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Main > Archives > 2009 > April > Why Google Really Wants Twitter: Real Time Sentiment Analysis Scoring

Friday, April 03, 2009

Why Google Really Wants Twitter: Real Time Sentiment Analysis Scoring

Imagine the price marketers would pay for a tool that provided instant feedback from millions of people, opposed to the typical focus group. 

In my opinion, Google (NASDAQ:GOOG) wants Twitter's live data, which provides instant sentiment analysis via scoring tools such as Twendz.
Twendz mines Twitter conversations and alerts you to brewing trends, conversation topics and points of view. Most of all, it provides sentiment scoring with a keyword-based approach.

 

Meaningful words in each tweet are compared against a 'dictionary' of thousands of words that are associated with positive or negative sentiment; each word receives a score that, when combined with the other scored words, allows twendz to make an educated guess at the overall tone of a tweet. After Twendz scores a handful of tweets matching certain criteria, it extracts key terms, assigns a tone rating to each of those, and assembles them in a word cloud.
 

bruno movie trailer Google Trends offers a glimpse into popular search trends, but marketers want to know more than the phrase you're searching for, they want to know your take on a product or person.   Political advisers focus on real-time sentiment displayed during  debate highlights via linear graphs such as Fox News' Voters Voice. The graphs scores indicate the topics from each candidate that resonated with voters,. Imagine a text version of the Voter's Voice graph that provided real time sentiment scoring from everyone in the Twitter community. (Or anyone with a Google account)

You may recall my post about analytics company: Alterian and their survey of CMOs, titled, Calibrate how you operate, which surveyed 400 members of the Chief Marketing Council. Among its notable results, 94% of CMOs are utilizing platforms designed to better capture, qualify, communicate, convert and manage leads and customer contact information.
For demographic-specific sentiment analysis, PR companies such a Vocus offer detailed reports, but Twendz reveals the unflitered opinions of the online community as a whole. Imagine you're the movie producer for Bruno and you want to gauge the public's response after Sacha Baron Cohen appears on the Tonight Show with Jay Leno or the Late Show with David Letterman.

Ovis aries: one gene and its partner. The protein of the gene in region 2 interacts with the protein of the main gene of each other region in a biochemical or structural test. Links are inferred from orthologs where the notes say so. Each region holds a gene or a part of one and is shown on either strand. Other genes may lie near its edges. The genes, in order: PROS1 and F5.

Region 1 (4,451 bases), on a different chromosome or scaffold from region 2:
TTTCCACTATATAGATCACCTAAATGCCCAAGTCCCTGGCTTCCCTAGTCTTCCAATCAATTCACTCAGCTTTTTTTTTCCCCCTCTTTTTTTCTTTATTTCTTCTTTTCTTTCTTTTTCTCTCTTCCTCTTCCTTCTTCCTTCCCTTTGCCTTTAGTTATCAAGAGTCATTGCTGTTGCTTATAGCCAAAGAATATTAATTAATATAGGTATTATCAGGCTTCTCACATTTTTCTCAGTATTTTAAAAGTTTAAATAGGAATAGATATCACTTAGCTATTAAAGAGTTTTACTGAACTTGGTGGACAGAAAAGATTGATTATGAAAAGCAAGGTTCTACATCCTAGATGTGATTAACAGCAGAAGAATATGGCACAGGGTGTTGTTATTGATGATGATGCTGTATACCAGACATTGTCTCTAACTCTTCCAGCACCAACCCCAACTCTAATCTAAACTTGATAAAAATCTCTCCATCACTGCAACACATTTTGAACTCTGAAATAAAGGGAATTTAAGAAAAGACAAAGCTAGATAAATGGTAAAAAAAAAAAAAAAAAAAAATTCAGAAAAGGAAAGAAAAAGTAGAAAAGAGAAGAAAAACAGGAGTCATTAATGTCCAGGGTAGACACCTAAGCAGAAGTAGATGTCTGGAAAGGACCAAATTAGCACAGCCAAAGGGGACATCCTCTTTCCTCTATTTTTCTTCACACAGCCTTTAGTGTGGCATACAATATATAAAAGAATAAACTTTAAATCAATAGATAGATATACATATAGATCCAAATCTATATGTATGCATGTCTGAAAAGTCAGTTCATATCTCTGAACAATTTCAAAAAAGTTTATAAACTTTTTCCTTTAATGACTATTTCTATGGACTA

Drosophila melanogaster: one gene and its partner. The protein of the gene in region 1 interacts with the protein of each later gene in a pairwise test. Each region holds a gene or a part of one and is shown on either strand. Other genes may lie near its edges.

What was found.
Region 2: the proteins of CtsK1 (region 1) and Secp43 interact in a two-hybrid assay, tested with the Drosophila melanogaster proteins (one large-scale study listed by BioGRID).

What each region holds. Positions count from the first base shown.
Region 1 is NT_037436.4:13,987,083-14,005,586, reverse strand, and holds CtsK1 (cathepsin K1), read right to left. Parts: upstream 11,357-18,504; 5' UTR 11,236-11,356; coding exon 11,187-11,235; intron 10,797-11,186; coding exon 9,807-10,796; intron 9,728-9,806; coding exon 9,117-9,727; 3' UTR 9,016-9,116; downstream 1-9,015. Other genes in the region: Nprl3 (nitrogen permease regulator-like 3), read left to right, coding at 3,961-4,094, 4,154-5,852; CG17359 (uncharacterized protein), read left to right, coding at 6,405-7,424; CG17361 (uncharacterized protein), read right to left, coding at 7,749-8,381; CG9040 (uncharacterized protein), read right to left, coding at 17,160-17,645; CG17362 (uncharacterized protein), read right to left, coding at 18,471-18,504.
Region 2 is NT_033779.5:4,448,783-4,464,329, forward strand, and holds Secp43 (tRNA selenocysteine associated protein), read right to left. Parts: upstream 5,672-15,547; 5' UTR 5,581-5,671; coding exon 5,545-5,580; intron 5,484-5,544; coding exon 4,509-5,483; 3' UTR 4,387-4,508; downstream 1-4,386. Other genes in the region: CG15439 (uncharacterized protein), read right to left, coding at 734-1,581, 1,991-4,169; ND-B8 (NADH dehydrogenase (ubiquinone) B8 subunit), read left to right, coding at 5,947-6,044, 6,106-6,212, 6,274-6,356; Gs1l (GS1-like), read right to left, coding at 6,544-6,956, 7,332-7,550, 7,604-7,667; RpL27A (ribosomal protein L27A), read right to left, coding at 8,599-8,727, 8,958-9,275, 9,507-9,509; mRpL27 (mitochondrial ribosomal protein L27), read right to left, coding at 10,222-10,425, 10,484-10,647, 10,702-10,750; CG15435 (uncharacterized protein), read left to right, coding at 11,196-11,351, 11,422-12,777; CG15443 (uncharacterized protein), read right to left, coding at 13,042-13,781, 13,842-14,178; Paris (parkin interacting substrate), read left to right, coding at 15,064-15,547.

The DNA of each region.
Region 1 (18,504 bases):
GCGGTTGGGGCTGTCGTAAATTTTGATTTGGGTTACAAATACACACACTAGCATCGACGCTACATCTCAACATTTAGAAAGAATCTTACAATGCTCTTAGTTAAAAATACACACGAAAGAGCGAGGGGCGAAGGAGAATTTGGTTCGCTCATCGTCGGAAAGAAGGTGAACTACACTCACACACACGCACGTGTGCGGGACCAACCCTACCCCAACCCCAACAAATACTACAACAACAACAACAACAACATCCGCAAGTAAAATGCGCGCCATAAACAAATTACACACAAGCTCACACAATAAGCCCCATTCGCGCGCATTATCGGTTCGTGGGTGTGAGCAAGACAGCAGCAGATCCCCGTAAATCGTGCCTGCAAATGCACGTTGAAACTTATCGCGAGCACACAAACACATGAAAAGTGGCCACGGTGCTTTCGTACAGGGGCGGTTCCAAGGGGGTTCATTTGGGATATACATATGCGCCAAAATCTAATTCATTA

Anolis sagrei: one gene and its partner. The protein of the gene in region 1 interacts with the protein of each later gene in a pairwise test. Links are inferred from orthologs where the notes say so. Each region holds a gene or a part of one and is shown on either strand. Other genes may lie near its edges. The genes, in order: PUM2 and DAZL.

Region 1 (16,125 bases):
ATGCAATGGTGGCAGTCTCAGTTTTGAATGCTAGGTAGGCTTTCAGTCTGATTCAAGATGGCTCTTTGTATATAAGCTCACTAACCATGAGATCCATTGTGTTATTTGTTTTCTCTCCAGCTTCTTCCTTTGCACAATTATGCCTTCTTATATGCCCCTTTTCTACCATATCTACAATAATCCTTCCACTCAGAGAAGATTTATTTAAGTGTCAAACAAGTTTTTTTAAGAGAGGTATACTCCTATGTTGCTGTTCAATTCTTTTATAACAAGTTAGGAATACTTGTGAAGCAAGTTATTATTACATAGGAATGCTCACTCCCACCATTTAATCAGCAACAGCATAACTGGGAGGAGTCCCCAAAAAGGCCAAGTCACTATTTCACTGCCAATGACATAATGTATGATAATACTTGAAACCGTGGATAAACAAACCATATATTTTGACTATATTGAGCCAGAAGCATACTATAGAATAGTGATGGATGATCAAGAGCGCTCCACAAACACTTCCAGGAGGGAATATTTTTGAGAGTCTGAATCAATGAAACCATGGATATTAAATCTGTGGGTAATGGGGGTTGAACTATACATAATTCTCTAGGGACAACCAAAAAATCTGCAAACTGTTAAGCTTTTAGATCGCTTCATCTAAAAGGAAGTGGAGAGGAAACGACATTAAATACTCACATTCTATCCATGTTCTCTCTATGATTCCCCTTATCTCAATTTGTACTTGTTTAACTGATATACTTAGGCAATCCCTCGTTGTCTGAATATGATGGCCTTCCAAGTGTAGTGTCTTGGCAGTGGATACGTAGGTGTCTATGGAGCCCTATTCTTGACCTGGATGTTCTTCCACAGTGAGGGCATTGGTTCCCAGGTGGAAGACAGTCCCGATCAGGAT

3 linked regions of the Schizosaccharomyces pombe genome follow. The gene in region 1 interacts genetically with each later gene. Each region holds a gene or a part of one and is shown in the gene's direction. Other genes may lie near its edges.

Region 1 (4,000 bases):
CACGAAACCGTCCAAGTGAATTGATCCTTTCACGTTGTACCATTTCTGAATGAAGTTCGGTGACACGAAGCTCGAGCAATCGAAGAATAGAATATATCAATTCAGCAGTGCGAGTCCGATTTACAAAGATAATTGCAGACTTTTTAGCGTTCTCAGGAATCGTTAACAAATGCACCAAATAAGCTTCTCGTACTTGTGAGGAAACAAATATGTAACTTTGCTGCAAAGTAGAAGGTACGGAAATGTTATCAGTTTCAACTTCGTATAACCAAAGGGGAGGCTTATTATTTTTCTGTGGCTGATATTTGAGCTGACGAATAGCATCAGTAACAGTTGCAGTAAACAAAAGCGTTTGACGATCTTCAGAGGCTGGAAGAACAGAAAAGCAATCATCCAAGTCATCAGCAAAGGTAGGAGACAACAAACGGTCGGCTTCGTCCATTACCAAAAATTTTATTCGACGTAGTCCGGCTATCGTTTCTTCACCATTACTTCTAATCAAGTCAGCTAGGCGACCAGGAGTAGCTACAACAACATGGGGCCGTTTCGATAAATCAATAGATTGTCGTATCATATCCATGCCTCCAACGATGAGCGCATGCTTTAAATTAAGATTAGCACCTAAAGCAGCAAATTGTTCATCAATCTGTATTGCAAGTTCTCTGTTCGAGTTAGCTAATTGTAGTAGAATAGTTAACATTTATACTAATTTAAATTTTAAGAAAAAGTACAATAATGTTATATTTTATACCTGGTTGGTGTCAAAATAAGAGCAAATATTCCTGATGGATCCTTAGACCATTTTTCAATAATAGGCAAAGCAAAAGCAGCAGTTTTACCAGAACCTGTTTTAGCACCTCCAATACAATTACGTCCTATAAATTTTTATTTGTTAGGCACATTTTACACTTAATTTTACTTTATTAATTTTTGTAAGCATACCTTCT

Producers at NBC and CBS could also utilize the data to see which guests generated the largest buzz. Advertising firms and CMOs like McDonald's Mary Dillon could monitor online reputation and detect the most effective segments of their commercials, etc.

By Matt O'Hern at 10:26 AM | Comments (4)

(4) Thoughts on Why Google Really Wants Twitter: Real Time Sentiment Analysis Scoring

Matt
What you wrote seems very aligned to what Nick Arnett wrote a while back. "massively parrallel self organization of point of view".
Google has mastered relevance which is one 1 criteria for influence (i.e the function behind remembering)..the other one being emotion..and knowing that people liked/didn't like something helps a lot. Combining both would be of tremendous power.

Comments by laurent : Friday, April 03, 2009 at 11:56 AM

If Google gets their hands on this website they might just change search entirely.

Comments by Nick Stamoulis : Friday, April 03, 2009 at 01:16 PM

Thanks for highlighting the value of RT sentiment analysis, an important area with a promising future. I'm afraid I have to disagree with one point though: I doubt the reason Google might be interested in Twitter is because of the real time sentiment analysis potential. Google sits on lots of data that can be extremely powerful for sentiment prediction, i.e. blogs, and news, yet they have shown little serious interest in the arena. I agree the tweet stream is different due to the immediacy of the data, but I doubt the difference is so large as to drive the giant's interest.

Comments by Deep Dhillon : Friday, April 03, 2009 at 03:31 PM

I realize Goodle is very good at what they do, but makes me wonder if mining Twits would be like mining for real gold in an ocean of fools gold.

Comments by Jeff : Saturday, April 04, 2009 at 11:23 AM

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